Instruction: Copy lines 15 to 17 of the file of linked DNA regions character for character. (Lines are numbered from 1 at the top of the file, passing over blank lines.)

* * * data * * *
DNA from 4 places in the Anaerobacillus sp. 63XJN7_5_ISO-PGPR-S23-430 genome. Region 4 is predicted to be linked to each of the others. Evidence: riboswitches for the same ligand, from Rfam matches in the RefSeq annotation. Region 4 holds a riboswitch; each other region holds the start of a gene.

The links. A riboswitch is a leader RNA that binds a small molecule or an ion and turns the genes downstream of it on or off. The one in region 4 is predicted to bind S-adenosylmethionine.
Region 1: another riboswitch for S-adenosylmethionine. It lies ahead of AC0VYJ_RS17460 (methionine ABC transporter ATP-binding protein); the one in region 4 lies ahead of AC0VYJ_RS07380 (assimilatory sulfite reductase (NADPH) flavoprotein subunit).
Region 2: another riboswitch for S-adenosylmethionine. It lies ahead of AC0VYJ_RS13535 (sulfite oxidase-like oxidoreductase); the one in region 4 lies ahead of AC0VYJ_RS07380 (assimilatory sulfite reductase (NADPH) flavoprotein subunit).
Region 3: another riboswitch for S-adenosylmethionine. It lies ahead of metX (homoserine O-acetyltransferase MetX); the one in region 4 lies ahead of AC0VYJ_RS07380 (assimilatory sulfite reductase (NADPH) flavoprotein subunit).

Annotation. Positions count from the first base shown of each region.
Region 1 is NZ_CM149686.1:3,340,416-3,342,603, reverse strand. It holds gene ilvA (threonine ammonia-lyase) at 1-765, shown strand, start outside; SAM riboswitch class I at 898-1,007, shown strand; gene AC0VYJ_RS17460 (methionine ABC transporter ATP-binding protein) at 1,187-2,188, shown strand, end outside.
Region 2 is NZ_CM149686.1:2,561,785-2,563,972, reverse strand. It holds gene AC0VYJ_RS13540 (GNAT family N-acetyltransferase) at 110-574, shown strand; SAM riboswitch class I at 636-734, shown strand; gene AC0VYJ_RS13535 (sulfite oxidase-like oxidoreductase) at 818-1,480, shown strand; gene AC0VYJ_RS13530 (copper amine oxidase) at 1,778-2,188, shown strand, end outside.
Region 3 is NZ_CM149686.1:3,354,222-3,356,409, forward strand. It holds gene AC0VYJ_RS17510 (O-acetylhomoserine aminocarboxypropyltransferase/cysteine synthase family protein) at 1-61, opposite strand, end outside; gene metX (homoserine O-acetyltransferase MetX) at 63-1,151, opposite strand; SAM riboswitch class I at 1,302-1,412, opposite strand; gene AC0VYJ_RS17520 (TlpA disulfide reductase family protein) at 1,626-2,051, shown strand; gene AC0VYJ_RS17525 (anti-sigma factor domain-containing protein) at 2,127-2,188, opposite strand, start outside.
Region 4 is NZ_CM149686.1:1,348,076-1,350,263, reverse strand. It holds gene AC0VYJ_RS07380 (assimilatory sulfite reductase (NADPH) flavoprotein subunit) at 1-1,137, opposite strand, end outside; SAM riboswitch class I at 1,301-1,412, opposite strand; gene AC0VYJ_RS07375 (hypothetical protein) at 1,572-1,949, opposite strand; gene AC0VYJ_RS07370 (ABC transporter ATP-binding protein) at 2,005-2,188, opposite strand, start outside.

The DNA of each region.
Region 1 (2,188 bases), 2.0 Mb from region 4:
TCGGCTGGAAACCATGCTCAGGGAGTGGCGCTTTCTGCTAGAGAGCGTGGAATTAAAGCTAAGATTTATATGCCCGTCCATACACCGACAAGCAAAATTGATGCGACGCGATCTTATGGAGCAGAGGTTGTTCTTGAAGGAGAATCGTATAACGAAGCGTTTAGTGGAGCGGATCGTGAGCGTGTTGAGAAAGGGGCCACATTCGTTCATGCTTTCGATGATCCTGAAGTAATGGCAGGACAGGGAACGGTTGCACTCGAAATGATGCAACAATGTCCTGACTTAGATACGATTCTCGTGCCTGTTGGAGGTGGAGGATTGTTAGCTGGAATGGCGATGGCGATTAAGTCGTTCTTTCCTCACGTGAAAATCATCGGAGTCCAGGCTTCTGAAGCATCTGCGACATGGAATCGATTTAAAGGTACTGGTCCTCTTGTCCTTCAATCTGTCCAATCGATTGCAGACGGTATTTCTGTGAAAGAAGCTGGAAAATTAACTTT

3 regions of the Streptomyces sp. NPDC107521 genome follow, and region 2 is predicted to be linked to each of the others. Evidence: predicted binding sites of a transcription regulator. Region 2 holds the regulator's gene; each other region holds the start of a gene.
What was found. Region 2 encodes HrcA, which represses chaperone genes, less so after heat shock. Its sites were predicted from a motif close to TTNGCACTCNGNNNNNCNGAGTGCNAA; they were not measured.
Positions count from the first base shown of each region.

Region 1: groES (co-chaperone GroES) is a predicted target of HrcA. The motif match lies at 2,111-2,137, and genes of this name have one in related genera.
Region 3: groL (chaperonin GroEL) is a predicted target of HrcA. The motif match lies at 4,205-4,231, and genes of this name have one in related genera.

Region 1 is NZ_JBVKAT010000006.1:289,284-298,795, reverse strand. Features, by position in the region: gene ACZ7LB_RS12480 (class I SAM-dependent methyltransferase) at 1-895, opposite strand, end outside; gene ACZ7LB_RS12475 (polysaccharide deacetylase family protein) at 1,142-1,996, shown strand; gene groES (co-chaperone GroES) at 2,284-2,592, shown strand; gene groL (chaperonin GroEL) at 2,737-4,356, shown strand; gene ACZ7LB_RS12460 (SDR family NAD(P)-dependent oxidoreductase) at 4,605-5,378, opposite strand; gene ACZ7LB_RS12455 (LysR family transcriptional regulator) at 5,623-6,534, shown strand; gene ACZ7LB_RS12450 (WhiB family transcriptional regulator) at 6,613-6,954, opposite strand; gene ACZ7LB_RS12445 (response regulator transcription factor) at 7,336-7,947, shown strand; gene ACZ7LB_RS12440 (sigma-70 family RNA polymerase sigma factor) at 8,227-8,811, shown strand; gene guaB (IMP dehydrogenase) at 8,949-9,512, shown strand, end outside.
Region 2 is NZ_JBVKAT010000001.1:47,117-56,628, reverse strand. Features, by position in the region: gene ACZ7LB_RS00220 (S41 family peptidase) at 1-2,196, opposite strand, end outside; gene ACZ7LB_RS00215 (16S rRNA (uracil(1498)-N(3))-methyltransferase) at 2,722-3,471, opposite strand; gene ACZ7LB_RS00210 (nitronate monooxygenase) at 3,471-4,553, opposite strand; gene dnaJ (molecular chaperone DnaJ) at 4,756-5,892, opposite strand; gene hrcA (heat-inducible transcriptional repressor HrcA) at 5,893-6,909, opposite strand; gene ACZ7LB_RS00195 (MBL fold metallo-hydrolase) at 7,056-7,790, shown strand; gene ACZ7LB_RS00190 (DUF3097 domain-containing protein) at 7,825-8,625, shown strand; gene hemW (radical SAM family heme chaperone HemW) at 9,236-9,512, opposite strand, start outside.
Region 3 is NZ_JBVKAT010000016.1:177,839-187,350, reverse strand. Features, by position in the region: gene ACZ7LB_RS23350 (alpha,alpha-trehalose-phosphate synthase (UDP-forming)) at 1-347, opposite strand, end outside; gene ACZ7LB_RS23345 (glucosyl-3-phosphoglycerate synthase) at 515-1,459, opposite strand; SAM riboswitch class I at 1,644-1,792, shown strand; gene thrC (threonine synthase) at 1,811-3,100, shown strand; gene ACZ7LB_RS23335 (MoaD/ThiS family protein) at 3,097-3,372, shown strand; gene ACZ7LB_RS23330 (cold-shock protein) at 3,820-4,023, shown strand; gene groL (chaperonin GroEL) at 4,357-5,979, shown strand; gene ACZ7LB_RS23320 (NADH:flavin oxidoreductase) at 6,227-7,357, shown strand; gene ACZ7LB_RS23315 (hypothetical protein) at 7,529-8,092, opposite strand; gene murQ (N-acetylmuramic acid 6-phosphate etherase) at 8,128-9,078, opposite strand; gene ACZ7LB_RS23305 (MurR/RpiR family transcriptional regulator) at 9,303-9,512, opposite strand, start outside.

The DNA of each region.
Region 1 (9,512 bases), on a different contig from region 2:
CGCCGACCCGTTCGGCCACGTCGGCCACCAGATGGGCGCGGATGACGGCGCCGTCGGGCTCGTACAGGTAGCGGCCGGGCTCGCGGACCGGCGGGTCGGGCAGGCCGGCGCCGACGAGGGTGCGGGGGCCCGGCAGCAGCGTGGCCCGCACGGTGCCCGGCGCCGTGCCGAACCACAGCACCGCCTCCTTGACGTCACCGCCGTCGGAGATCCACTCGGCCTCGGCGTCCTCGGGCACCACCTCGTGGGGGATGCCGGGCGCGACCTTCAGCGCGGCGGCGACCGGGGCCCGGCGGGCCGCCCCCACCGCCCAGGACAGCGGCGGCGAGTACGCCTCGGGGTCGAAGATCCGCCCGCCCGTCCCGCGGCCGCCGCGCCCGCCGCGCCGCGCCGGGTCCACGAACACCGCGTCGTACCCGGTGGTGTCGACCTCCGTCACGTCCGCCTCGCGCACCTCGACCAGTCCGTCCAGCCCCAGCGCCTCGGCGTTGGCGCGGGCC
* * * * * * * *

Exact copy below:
What was found. Region 2 encodes HrcA, which represses chaperone genes, less so after heat shock. Its sites were predicted from a motif close to TTNGCACTCNGNNNNNCNGAGTGCNAA; they were not measured.
Positions count from the first base shown of each region.

Region 1: groES (co-chaperone GroES) is a predicted target of HrcA. The motif match lies at 2,111-2,137, and genes of this name have one in related genera.